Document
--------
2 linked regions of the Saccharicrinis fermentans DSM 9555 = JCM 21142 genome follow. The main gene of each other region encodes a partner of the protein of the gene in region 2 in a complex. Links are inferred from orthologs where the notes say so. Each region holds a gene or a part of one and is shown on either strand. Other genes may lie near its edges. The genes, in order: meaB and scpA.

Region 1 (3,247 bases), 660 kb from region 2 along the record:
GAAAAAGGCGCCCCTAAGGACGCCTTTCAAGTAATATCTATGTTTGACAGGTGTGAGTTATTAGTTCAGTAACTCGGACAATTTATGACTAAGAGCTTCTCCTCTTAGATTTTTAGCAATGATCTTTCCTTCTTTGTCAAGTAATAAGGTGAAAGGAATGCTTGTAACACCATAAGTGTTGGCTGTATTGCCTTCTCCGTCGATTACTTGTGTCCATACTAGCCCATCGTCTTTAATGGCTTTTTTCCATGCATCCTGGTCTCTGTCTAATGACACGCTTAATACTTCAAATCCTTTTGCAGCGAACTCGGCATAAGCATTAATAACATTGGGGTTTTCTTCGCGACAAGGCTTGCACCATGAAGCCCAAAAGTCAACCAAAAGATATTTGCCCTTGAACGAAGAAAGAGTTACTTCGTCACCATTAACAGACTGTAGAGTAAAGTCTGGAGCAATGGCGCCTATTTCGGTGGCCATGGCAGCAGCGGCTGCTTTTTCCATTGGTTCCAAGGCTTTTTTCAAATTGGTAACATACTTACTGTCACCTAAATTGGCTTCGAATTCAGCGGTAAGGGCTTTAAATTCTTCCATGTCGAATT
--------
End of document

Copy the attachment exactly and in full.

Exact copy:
2 linked regions of the Saccharicrinis fermentans DSM 9555 = JCM 21142 genome follow. The main gene of each other region encodes a partner of the protein of the gene in region 2 in a complex. Links are inferred from orthologs where the notes say so. Each region holds a gene or a part of one and is shown on either strand. Other genes may lie near its edges. The genes, in order: meaB and scpA.

Region 1 (3,247 bases), 660 kb from region 2 along the record:
GAAAAAGGCGCCCCTAAGGACGCCTTTCAAGTAATATCTATGTTTGACAGGTGTGAGTTATTAGTTCAGTAACTCGGACAATTTATGACTAAGAGCTTCTCCTCTTAGATTTTTAGCAATGATCTTTCCTTCTTTGTCAAGTAATAAGGTGAAAGGAATGCTTGTAACACCATAAGTGTTGGCTGTATTGCCTTCTCCGTCGATTACTTGTGTCCATACTAGCCCATCGTCTTTAATGGCTTTTTTCCATGCATCCTGGTCTCTGTCTAATGACACGCTTAATACTTCAAATCCTTTTGCAGCGAACTCGGCATAAGCATTAATAACATTGGGGTTTTCTTCGCGACAAGGCTTGCACCATGAAGCCCAAAAGTCAACCAAAAGATATTTGCCCTTGAACGAAGAAAGAGTTACTTCGTCACCATTAACAGACTGTAGAGTAAAGTCTGGAGCAATGGCGCCTATTTCGGTGGCCATGGCAGCAGCGGCTGCTTTTTCCATTGGTTCCAAGGCTTTTTTCAAATTGGTAACATACTTACTGTCACCTAAATTGGCTTCGAATTCAGCGGTAAGGGCTTTAAATTCTTCCATGTCGAATT